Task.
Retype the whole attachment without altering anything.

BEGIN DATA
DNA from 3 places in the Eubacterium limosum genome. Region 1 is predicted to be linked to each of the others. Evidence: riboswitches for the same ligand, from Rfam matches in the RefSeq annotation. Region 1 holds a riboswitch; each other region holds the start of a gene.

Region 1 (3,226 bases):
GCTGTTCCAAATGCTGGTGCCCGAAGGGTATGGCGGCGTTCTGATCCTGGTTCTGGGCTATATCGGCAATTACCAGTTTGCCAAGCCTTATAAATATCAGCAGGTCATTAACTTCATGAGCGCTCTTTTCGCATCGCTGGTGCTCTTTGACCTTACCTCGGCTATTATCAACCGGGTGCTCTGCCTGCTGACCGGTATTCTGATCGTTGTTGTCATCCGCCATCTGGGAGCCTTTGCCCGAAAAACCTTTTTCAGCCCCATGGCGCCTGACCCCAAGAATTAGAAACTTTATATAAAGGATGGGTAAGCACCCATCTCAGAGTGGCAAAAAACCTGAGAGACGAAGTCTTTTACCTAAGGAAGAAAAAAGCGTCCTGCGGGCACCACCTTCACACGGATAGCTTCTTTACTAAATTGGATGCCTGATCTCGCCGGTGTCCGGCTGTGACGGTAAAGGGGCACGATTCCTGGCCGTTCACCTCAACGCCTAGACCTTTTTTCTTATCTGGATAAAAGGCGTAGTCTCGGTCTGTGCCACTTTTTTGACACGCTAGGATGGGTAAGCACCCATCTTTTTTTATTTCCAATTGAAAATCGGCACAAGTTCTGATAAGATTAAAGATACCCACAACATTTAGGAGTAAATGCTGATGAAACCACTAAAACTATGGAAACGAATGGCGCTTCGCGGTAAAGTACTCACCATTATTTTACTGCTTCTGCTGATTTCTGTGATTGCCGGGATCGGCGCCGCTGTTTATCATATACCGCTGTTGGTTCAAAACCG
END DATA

DNA from 3 places in the Eubacterium limosum genome. Region 1 is predicted to be linked to each of the others. Evidence: riboswitches for the same ligand, from Rfam matches in the RefSeq annotation. Region 1 holds a riboswitch; each other region holds the start of a gene.

Region 1 (3,226 bases):
GCTGTTCCAAATGCTGGTGCCCGAAGGGTATGGCGGCGTTCTGATCCTGGTTCTGGGCTATATCGGCAATTACCAGTTTGCCAAGCCTTATAAATATCAGCAGGTCATTAACTTCATGAGCGCTCTTTTCGCATCGCTGGTGCTCTTTGACCTTACCTCGGCTATTATCAACCGGGTGCTCTGCCTGCTGACCGGTATTCTGATCGTTGTTGTCATCCGCCATCTGGGAGCCTTTGCCCGAAAAACCTTTTTCAGCCCCATGGCGCCTGACCCCAAGAATTAGAAACTTTATATAAAGGATGGGTAAGCACCCATCTCAGAGTGGCAAAAAACCTGAGAGACGAAGTCTTTTACCTAAGGAAGAAAAAAGCGTCCTGCGGGCACCACCTTCACACGGATAGCTTCTTTACTAAATTGGATGCCTGATCTCGCCGGTGTCCGGCTGTGACGGTAAAGGGGCACGATTCCTGGCCGTTCACCTCAACGCCTAGACCTTTTTTCTTATCTGGATAAAAGGCGTAGTCTCGGTCTGTGCCACTTTTTTGACACGCTAGGATGGGTAAGCACCCATCTTTTTTTATTTCCAATTGAAAATCGGCACAAGTTCTGATAAGATTAAAGATACCCACAACATTTAGGAGTAAATGCTGATGAAACCACTAAAACTATGGAAACGAATGGCGCTTCGCGGTAAAGTACTCACCATTATTTTACTGCTTCTGCTGATTTCTGTGATTGCCGGGATCGGCGCCGCTGTTTATCATATACCGCTGTTGGTTCAAAACCG